One Poem by Karen Craigo

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Passing through Humansville

Twice today, I’ll slip into and out
of Humansville, both coming and going,
but now tendrils of fog span the road,
the layer of white like an old lady’s hair
spread out behind her in rapture. Why not?
The oldest vessel can still hold
a drink, or else you’d call it a shard.
From his potter’s wheel, my friend
can see sometimes a woman, maybe seventy,
who bikes in looping circles
in the empty funeral lot. And maybe we’ve chanced
over the patch of ground where our ashes will light.
Maybe unwittingly we’ve danced.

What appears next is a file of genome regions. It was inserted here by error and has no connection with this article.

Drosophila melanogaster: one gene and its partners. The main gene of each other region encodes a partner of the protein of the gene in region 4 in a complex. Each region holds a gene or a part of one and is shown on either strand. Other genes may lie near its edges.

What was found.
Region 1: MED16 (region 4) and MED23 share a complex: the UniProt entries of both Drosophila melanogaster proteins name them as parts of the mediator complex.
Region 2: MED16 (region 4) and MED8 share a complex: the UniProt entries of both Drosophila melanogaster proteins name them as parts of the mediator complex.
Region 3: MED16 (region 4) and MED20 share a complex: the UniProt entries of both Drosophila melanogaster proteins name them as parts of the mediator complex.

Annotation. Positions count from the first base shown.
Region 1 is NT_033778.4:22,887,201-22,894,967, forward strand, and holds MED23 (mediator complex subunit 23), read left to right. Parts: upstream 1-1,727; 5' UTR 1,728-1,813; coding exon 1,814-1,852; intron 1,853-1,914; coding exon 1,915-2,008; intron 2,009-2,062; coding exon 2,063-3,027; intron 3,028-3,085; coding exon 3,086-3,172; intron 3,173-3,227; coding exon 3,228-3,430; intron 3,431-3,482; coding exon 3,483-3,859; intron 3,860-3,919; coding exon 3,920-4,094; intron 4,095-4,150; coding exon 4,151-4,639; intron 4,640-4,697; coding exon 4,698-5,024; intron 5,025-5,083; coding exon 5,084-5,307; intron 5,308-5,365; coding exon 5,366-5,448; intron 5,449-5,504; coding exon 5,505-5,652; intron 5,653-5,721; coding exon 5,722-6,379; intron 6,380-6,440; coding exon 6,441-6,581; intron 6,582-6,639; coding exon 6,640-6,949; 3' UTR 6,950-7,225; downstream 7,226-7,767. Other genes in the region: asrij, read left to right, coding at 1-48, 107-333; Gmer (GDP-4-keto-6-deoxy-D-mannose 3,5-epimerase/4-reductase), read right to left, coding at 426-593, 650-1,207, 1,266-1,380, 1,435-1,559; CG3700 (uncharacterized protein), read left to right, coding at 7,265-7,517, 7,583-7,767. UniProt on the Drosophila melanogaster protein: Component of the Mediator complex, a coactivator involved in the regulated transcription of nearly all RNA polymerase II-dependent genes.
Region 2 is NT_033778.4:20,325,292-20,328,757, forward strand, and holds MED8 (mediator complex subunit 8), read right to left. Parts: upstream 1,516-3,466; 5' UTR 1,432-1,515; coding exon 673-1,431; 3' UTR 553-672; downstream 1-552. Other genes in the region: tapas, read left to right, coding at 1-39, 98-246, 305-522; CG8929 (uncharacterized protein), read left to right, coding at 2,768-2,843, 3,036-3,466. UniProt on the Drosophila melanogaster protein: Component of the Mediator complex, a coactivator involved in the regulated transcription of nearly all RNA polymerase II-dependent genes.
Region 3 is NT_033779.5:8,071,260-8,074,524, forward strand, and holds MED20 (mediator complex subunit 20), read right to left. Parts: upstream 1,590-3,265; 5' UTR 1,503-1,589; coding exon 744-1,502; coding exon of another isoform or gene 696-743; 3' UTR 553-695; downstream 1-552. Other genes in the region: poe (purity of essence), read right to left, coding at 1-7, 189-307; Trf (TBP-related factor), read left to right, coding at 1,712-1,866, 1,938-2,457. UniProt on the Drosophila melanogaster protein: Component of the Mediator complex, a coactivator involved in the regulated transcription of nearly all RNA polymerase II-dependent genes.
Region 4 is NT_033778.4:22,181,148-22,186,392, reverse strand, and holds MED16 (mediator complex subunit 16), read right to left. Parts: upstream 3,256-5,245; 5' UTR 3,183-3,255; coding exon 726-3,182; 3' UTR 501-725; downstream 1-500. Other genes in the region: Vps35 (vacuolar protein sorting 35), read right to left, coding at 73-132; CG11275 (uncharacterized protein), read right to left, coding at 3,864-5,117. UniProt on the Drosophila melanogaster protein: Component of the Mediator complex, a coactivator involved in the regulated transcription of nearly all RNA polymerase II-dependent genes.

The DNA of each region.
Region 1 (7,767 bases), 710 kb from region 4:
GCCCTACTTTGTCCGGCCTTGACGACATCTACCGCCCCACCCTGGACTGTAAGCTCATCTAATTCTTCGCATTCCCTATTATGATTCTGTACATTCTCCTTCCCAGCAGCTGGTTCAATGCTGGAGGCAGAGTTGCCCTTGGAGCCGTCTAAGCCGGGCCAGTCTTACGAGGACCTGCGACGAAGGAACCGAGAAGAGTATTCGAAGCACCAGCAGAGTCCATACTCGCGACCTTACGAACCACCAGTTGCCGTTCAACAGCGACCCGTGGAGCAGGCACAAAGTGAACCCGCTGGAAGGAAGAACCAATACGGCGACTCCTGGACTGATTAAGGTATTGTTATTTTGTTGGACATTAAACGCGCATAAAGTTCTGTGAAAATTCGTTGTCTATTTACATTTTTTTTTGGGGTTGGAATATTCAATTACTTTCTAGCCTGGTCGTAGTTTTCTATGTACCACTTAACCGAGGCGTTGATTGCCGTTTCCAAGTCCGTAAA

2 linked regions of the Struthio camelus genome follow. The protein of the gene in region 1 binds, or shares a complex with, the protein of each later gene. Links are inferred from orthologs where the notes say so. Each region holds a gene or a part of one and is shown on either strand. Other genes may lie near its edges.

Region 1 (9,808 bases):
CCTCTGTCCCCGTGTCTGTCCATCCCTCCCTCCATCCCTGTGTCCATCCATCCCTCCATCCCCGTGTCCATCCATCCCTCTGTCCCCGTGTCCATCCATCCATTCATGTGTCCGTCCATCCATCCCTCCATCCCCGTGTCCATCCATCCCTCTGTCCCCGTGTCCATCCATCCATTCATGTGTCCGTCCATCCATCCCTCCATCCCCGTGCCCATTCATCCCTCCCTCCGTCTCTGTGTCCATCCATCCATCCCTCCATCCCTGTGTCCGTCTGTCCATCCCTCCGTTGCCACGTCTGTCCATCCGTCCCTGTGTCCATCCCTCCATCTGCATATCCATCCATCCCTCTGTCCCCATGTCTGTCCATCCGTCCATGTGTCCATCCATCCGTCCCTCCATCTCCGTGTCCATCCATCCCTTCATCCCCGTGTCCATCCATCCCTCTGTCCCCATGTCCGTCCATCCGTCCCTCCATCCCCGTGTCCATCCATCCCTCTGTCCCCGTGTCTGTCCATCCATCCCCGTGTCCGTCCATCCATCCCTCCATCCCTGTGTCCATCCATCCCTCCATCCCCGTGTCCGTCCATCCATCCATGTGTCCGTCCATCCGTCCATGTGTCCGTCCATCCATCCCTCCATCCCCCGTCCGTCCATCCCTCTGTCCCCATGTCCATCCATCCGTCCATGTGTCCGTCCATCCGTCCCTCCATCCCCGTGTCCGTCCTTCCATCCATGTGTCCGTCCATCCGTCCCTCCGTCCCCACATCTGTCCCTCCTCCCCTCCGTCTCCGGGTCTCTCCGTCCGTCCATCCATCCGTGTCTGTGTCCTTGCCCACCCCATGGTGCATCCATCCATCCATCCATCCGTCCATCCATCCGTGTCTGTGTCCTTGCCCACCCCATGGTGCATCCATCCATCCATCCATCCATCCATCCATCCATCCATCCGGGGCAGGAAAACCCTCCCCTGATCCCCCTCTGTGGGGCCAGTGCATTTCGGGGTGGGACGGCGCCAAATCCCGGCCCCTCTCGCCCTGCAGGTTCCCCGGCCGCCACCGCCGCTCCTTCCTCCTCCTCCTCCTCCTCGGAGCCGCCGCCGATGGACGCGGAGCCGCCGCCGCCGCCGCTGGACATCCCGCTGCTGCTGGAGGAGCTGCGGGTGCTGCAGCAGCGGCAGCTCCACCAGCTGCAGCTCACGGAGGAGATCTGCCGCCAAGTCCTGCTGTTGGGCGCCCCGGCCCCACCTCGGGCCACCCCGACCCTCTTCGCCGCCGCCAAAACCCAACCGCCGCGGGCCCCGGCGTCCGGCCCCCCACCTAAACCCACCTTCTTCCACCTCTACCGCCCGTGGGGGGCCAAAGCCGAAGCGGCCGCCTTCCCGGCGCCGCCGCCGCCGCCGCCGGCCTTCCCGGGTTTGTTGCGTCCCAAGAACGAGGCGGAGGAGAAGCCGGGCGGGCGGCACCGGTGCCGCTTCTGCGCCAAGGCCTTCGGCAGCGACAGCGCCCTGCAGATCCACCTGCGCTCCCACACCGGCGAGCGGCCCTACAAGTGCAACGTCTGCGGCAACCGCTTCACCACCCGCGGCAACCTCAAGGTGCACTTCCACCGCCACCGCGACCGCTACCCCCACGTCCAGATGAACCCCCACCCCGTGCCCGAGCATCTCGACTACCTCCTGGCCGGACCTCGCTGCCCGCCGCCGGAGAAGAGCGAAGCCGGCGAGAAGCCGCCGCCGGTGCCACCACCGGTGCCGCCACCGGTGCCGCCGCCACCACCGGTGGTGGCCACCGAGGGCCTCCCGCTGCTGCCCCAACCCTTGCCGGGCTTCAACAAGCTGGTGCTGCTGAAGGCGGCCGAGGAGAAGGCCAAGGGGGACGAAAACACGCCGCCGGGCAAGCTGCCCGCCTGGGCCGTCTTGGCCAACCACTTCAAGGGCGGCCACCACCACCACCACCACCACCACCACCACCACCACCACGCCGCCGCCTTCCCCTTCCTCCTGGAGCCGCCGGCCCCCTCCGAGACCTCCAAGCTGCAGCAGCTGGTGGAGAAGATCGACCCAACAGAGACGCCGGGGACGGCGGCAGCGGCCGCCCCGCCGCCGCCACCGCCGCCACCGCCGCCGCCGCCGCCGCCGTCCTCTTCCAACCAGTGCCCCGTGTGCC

Karen CraigoKaren Craigo is the author of the poetry collection No More Milk (Sundress, 2016) and the chapbook Escaped Housewife Tries Hard to Blend In (Hermeneutic Chaos, 2016). She maintains Better View of the Moon, a daily blog on writing, editing, and creativity, and she teaches writing in Springfield, Missouri. She is the nonfiction editor and former editor-in-chief of Mid-American Review, as well as the interviews editor of SmokeLong Quarterly.

Header photo of fog on road by xusenru, courtesy Pixabay.

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